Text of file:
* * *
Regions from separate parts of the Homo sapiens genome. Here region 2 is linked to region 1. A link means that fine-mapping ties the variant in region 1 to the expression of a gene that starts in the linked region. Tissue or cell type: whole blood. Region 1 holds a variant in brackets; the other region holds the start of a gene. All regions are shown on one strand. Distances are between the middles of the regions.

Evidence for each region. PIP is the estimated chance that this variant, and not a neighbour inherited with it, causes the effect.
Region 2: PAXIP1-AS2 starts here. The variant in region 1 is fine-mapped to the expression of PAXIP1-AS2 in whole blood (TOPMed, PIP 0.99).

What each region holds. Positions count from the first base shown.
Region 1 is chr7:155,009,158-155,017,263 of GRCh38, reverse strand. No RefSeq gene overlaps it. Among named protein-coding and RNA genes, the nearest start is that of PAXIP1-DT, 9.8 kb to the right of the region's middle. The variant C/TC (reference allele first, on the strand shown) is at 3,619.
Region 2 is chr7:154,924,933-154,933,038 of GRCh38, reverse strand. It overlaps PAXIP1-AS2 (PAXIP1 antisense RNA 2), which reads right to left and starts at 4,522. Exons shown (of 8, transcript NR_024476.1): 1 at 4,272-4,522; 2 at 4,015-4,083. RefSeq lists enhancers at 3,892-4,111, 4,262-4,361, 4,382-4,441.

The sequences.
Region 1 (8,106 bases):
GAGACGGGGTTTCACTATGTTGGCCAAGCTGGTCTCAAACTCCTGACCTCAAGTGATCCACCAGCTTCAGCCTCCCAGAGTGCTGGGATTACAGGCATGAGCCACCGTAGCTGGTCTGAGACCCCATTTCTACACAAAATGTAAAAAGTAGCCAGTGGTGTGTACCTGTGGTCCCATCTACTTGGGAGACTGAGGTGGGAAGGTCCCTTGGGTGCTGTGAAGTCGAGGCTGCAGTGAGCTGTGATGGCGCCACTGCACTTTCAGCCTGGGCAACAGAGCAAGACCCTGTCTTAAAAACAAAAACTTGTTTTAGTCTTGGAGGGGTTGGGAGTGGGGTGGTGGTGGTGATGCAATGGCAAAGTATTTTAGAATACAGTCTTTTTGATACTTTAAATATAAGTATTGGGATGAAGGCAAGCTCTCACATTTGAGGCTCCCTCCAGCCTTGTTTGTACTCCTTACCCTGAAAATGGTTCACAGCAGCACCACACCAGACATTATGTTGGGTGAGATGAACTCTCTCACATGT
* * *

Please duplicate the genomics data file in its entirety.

Regions from separate parts of the Homo sapiens genome. Here region 2 is linked to region 1. A link means that fine-mapping ties the variant in region 1 to the expression of a gene that starts in the linked region. Tissue or cell type: whole blood. Region 1 holds a variant in brackets; the other region holds the start of a gene. All regions are shown on one strand. Distances are between the middles of the regions.

Evidence for each region. PIP is the estimated chance that this variant, and not a neighbour inherited with it, causes the effect.
Region 2: PAXIP1-AS2 starts here. The variant in region 1 is fine-mapped to the expression of PAXIP1-AS2 in whole blood (TOPMed, PIP 0.99).

What each region holds. Positions count from the first base shown.
Region 1 is chr7:155,009,158-155,017,263 of GRCh38, reverse strand. No RefSeq gene overlaps it. Among named protein-coding and RNA genes, the nearest start is that of PAXIP1-DT, 9.8 kb to the right of the region's middle. The variant C/TC (reference allele first, on the strand shown) is at 3,619.
Region 2 is chr7:154,924,933-154,933,038 of GRCh38, reverse strand. It overlaps PAXIP1-AS2 (PAXIP1 antisense RNA 2), which reads right to left and starts at 4,522. Exons shown (of 8, transcript NR_024476.1): 1 at 4,272-4,522; 2 at 4,015-4,083. RefSeq lists enhancers at 3,892-4,111, 4,262-4,361, 4,382-4,441.

The sequences.
Region 1 (8,106 bases):
GAGACGGGGTTTCACTATGTTGGCCAAGCTGGTCTCAAACTCCTGACCTCAAGTGATCCACCAGCTTCAGCCTCCCAGAGTGCTGGGATTACAGGCATGAGCCACCGTAGCTGGTCTGAGACCCCATTTCTACACAAAATGTAAAAAGTAGCCAGTGGTGTGTACCTGTGGTCCCATCTACTTGGGAGACTGAGGTGGGAAGGTCCCTTGGGTGCTGTGAAGTCGAGGCTGCAGTGAGCTGTGATGGCGCCACTGCACTTTCAGCCTGGGCAACAGAGCAAGACCCTGTCTTAAAAACAAAAACTTGTTTTAGTCTTGGAGGGGTTGGGAGTGGGGTGGTGGTGGTGATGCAATGGCAAAGTATTTTAGAATACAGTCTTTTTGATACTTTAAATATAAGTATTGGGATGAAGGCAAGCTCTCACATTTGAGGCTCCCTCCAGCCTTGTTTGTACTCCTTACCCTGAAAATGGTTCACAGCAGCACCACACCAGACATTATGTTGGGTGAGATGAACTCTCTCACATGT